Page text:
Mark Kleiman, Angela Hawken and Ross Halperin argue for the return of a technological halfway house. The “house” would be any apartment but monitored:
For the transition from prison to life outside to be successful, it needs to be gradual. If someone needed to be locked up yesterday, he shouldn’t be completely at liberty today. And he shouldn’t be asked to go from utter dependency to total self-sufficiency in one flying leap. He needs both more control and more support. Neither alone is likely to do the job.
Of course, both control and support cost money. But so does prison. The trick is to start the re-entry process before what would otherwise have been the release date, so the money you spend in the community is balanced by the money you’re not spending on a cell.
…Start with housing. A substantial fraction of prison releasees go from a cellblock to living under a bridge: not a good way to start free life. Spend some of the money that would otherwise have financed a prison cell to rent a small, sparsely furnished efficiency apartment. In some ways, that apartment is still a cell and the offender still a prisoner. He can’t leave it or have visitors except as specifically permitted. The unit has cameras inside and is subject to search. But he doesn’t need guards, and doesn’t have to worry about prison gangs or inmate-on-inmate assault.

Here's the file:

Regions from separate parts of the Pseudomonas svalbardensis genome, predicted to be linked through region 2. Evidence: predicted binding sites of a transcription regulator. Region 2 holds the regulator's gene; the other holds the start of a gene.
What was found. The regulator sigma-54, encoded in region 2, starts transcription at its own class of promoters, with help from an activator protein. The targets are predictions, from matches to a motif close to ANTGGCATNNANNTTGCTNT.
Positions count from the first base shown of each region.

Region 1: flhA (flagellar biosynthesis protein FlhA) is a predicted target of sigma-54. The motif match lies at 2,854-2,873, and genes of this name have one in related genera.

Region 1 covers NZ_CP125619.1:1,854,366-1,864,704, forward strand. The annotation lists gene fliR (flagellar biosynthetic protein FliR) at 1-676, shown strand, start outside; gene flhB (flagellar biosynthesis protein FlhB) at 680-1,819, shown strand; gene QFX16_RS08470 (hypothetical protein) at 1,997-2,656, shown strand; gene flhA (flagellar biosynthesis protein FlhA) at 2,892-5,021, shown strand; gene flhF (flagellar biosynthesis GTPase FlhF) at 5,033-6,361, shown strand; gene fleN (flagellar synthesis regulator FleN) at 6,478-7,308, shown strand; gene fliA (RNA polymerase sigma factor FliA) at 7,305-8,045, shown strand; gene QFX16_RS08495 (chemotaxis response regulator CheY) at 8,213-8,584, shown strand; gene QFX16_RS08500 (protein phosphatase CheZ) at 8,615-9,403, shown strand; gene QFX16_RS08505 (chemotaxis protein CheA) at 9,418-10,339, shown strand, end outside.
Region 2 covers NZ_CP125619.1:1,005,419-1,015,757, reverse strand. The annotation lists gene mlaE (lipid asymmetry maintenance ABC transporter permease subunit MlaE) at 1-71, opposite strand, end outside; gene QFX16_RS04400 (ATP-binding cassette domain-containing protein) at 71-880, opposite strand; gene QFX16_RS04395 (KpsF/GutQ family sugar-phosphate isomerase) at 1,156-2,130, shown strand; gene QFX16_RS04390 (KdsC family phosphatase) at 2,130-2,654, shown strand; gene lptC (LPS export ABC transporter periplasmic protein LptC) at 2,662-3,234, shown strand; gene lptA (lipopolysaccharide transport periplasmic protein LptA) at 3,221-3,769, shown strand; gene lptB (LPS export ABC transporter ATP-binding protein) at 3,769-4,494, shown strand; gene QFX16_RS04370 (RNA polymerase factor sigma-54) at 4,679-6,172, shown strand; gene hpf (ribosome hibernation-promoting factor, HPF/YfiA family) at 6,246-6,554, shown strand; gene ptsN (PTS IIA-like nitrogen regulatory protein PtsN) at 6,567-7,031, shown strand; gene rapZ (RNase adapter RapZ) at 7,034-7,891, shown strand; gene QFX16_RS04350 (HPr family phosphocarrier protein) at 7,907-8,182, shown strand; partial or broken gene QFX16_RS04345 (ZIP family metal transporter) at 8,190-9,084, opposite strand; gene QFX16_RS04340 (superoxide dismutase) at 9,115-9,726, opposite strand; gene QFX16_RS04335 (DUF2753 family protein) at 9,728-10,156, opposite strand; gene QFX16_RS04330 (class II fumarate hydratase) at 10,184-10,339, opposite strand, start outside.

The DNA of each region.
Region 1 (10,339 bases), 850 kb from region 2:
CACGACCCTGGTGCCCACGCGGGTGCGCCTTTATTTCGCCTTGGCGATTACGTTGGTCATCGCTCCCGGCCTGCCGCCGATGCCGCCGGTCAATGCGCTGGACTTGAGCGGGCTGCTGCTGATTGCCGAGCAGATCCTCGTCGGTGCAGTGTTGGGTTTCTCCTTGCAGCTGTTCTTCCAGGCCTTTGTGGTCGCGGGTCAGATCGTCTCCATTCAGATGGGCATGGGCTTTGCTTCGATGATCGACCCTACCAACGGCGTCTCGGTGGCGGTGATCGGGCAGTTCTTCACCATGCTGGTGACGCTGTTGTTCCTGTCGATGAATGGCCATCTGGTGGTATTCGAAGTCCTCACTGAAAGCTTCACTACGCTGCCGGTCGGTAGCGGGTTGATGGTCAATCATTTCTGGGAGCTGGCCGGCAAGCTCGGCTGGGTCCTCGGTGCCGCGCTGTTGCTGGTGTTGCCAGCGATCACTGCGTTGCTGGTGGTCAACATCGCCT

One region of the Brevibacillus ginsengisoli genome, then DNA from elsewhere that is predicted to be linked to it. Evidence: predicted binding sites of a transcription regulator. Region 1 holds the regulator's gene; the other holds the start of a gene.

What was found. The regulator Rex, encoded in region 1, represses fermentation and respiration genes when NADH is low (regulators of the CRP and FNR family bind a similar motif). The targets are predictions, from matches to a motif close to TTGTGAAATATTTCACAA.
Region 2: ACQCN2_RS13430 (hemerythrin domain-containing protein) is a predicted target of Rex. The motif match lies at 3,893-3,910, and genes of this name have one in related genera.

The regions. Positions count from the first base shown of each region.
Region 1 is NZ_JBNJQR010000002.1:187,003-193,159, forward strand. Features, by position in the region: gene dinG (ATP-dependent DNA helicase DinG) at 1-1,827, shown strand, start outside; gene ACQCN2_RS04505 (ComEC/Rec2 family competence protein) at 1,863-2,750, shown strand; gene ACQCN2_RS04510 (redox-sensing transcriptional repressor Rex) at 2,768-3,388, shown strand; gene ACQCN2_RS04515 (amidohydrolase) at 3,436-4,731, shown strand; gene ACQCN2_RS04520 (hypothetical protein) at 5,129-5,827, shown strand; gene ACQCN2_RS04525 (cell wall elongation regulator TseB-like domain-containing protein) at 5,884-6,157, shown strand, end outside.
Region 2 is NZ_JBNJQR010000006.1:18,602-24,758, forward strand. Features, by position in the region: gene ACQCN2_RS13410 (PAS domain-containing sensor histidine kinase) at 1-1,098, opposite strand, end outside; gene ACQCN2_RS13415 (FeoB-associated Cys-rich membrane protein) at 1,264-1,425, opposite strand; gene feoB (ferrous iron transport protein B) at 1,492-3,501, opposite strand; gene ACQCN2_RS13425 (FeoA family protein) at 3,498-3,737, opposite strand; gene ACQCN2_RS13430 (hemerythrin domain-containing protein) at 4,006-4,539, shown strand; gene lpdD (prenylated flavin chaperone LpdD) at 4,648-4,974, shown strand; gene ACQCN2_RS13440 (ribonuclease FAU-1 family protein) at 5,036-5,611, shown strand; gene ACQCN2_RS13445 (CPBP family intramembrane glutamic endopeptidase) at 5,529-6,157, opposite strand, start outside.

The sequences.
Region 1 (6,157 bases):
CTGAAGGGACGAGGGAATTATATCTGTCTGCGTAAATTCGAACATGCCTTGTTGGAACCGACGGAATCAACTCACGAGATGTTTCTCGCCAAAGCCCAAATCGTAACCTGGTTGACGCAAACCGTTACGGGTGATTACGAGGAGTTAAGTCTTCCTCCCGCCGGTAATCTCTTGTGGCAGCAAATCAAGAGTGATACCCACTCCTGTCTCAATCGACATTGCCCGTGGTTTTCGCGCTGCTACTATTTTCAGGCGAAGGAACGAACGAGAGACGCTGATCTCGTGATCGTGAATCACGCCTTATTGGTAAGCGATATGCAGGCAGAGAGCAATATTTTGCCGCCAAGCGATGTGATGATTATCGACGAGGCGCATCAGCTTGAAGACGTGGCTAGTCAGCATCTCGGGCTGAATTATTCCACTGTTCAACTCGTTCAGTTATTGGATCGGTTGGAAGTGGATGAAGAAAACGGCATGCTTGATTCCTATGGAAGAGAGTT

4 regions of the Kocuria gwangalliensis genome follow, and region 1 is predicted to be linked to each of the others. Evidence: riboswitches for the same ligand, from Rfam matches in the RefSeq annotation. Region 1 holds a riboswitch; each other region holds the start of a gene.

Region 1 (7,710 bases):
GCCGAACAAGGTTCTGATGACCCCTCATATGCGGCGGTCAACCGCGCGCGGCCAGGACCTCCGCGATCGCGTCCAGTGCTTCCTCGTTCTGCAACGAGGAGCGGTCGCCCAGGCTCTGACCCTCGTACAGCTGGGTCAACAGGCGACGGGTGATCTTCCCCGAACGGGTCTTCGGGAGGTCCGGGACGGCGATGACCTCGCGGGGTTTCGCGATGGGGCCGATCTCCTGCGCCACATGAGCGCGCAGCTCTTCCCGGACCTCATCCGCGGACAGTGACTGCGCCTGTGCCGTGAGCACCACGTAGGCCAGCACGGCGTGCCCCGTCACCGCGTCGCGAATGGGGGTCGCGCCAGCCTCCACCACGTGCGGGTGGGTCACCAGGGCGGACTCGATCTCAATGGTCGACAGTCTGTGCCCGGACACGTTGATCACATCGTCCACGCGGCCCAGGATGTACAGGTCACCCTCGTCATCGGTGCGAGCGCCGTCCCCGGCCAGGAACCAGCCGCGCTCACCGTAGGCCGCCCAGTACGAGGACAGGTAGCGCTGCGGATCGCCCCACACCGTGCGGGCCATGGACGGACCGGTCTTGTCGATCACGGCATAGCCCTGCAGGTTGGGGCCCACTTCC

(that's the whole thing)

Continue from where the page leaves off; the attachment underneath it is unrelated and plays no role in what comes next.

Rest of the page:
Drug testing and sanctions can avoid relapse to problem drug use; GPS monitoring can show where the re-entrant is all the time, which in turn makes it easy to know whether he’s at work when he’s supposed to be at work and at home when he’s supposed to be at home. This makes curfews enforceable and keeps him away from personal “no-go” zones (the street corner where he used to deal, the vicinity of his victim’s residence). GPS would also place him at the scene of any new crime he might commit, thus drastically reducing his chances of getting away with it and therefore his willingness to take the gamble.
The apartment functions as a prison without bars.
I appreciate the idea but worry about how many people will end up monitored and for how long. In one way, the problem today is too much monitoring. The easier access to online databases, for example, means that today an arrest record follows one for life. Ten percent of all non-incarcerated men have a felony conviction (even larger numbers have an arrest record). Among blacks, 25% of non-incarcerated men have a felony conviction. Most importantly, an arrest, let alone a felony conviction, makes it very difficult to get a job or in some cases even an apartment.
Ban the box laws, which restrict some kinds of background checks, may be useful. There is a kind of prisoner’s dilemma for background checks. It makes sense for every firm to do a background check (especially when they are so cheap) but when all firms do background checks former felons cannot reintegrate into society and crime ends up being higher than it would be if fewer firms did background checks.